The graphics manage to recreate, in some way, the style of the movie, complete with greenish colors, slow-motion, blur effects, ripples of air created by flying bullets. But the graphic engine of Enter The Matrix pales in comparison even with average adventure titles currently available on the system, and it's affected by several issues that are definitely unexpected in a millionaire project like this. It's obvious that the publisher cut the development time to have a game release coinciding with the theatrical release of Reloaded.
The thing that makes this even more evident is that while a bunch of levels look pretty decent, others are so dull it seems you're playing some old Psx game. In the airport level, for example - that in terms of gameplay is not one of the worst in the game - you'll fight amidst airplanes that have octagonal wheels, which really are something out of place in this generation of videogames. While the developers spent time implementing some fine detail - for example cardboard boxes and a few more objects can be destroyed and react realistically to your hits - the environments are empty, and look completely anonymous and generic. Usually, levels are made of a succession of rooms that look all exactly the same; too often I thought I was running in circles. The quality of the textures strongly varies throughout the game, from blurry to average, and lighting effects are poorly implemented and fail to recreate the beautiful contrasts seen in the movies.
The character models look good, solid, and they nicely recreate the look of the real-life actors, showing a fine attention to details; Niobe's peculiar haircut is nicely done, and her crocodile skin coat beautifully reflects the surrounding lights. The quality of the animations can vary; some extreme moves like cartwheels and wall running couldn't have been done better, but more usual movements like running or climbing a ledge are so badly done, they achieve the same comic effect of a slapstick comedy.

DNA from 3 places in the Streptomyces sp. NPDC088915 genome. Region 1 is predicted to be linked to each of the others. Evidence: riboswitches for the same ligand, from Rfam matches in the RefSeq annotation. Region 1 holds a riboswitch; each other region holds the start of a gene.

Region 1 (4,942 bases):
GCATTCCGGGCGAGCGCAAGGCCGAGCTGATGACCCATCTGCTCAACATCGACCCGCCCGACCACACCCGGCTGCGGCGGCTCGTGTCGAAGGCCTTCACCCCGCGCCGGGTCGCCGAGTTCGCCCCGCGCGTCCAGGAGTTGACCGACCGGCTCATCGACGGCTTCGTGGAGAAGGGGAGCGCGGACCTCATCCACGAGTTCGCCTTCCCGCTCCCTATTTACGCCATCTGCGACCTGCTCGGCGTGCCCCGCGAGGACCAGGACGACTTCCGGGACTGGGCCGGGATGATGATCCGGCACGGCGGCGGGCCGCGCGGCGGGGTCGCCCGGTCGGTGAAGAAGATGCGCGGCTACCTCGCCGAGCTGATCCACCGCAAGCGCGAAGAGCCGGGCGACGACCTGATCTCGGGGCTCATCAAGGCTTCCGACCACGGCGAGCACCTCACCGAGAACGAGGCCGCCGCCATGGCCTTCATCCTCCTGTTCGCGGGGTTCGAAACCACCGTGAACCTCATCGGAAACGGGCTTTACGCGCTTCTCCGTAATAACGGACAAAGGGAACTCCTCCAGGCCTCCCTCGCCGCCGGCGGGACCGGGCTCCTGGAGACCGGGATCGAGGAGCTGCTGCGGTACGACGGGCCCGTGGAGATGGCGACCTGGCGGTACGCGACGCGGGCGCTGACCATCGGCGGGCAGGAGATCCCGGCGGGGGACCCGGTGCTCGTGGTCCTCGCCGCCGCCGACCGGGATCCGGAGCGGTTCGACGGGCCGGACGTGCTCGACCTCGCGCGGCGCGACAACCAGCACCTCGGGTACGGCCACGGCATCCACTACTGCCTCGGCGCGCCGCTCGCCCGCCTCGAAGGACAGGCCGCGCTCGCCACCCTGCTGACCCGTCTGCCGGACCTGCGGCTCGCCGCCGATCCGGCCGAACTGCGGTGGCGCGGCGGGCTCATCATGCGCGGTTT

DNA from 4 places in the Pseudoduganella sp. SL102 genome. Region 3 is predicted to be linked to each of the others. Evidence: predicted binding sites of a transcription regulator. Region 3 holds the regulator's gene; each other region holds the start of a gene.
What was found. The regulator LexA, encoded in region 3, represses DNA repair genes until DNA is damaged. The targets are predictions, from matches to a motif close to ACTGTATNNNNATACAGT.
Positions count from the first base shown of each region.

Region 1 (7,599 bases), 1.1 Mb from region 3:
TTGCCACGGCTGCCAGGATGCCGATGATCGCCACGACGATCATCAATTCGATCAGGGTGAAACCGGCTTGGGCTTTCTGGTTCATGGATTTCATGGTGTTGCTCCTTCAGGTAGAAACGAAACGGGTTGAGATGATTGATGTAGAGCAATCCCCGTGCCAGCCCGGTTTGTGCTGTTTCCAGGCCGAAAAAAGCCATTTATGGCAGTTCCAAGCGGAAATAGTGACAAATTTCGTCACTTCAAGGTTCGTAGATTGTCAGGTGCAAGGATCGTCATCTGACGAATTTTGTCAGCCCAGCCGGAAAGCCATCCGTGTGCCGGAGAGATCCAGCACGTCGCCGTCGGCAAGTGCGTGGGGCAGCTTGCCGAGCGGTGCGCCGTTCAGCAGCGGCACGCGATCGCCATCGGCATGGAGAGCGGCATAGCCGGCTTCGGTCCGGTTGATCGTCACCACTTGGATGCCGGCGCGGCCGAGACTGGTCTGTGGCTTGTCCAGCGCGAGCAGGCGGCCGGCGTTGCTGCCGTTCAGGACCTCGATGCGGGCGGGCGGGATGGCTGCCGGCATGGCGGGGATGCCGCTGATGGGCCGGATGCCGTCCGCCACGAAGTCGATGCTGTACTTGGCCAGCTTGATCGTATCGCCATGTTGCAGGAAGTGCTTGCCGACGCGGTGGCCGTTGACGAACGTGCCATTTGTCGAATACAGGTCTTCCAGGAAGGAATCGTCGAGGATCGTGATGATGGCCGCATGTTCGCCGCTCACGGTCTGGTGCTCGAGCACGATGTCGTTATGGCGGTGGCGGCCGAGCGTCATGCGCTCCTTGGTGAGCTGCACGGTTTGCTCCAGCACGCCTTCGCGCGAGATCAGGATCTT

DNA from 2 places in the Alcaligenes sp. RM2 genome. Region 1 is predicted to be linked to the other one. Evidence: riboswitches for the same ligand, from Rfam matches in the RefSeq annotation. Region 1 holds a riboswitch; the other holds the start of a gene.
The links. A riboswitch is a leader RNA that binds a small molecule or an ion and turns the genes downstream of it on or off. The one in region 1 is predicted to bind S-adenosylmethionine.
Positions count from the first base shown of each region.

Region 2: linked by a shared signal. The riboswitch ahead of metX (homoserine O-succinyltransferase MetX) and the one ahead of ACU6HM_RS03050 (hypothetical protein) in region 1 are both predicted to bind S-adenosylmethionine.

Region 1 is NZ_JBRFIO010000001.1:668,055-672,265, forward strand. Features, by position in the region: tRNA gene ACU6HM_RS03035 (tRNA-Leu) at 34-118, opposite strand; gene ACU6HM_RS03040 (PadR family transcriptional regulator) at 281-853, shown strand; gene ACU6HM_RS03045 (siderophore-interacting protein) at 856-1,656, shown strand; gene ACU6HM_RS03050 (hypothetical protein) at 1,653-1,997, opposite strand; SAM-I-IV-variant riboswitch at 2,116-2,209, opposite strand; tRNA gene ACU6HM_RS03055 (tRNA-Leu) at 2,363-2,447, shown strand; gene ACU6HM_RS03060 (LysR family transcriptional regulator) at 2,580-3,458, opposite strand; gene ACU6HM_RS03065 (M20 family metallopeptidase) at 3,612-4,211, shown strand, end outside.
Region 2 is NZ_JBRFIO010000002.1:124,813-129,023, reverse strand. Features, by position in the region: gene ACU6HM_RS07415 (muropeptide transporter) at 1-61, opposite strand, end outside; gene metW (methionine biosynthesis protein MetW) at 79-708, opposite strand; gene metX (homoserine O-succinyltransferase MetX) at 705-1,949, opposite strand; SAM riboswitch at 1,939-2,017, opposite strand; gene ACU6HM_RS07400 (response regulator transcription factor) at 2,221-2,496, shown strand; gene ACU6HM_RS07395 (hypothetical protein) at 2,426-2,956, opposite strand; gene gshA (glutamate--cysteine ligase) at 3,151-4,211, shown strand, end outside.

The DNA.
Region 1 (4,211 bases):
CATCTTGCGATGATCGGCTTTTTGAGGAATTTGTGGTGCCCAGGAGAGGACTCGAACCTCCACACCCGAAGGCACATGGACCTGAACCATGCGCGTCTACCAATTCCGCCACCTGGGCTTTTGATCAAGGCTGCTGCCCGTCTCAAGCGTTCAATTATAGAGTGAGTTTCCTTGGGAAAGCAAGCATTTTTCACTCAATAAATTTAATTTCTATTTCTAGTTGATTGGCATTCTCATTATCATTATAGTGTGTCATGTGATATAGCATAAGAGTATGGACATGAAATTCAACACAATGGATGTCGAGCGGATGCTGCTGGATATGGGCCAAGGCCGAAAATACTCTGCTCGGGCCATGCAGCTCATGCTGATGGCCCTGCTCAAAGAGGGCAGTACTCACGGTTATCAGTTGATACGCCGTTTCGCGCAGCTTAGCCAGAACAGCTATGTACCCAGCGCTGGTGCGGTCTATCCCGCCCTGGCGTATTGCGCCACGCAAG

The quality of the special effects is noticeable; the ripples of air generated by a flying bullet in Focus mode look great, and seeing the body of a poor guard morphing into an Agent is a scary experience.
The game suffers from some noticeable framerate problem, which occurs mostly in wide areas - like the airport hangars - or during the frequent crowded fights. With some additional month of development, Shiny - a team of talented developers and artists - would have surely been able to better optimize their engine for each system.
As you might expect, Enter The Matrix sounds good. The score is taken straightly from the movie, and it's well used into the game, with the tensest themes dynamically introduced during fights against Agents or in other key moments of the game.
Sound effects are top notch (the muffling effect used while in Focus mode is superb), and with the support for Pro-Logic II Surround sound, players are granted a full immersion into the sounds of The Matrix.
Voice acting is usually good, even if the actors seem to not take things as seriously as in the movie, maybe because of the low-key dialogues and the overall inconsistent script written for the game.
In order to complete the game with both characters you should need no more than 10-11 hours; anyhow, fans of The Matrix will probably play Enter The Matrix more than once, just to test their fighting skills. The game also lets you replay the sections you've already completed, so if you want to fight once more against an Agent, you just have to go back at that game section. The hacking interface and the dozens of cheats available also add some extra fun, including a very simplistic multiplayer mode. The main limit of Enter The Matrix is that it gets soon repetitive: all the issues explained in the gameplay section strongly hamper the effective replay value of this title, unless you're an hardcore fan of the movies that can get past the awesomely average gameplay.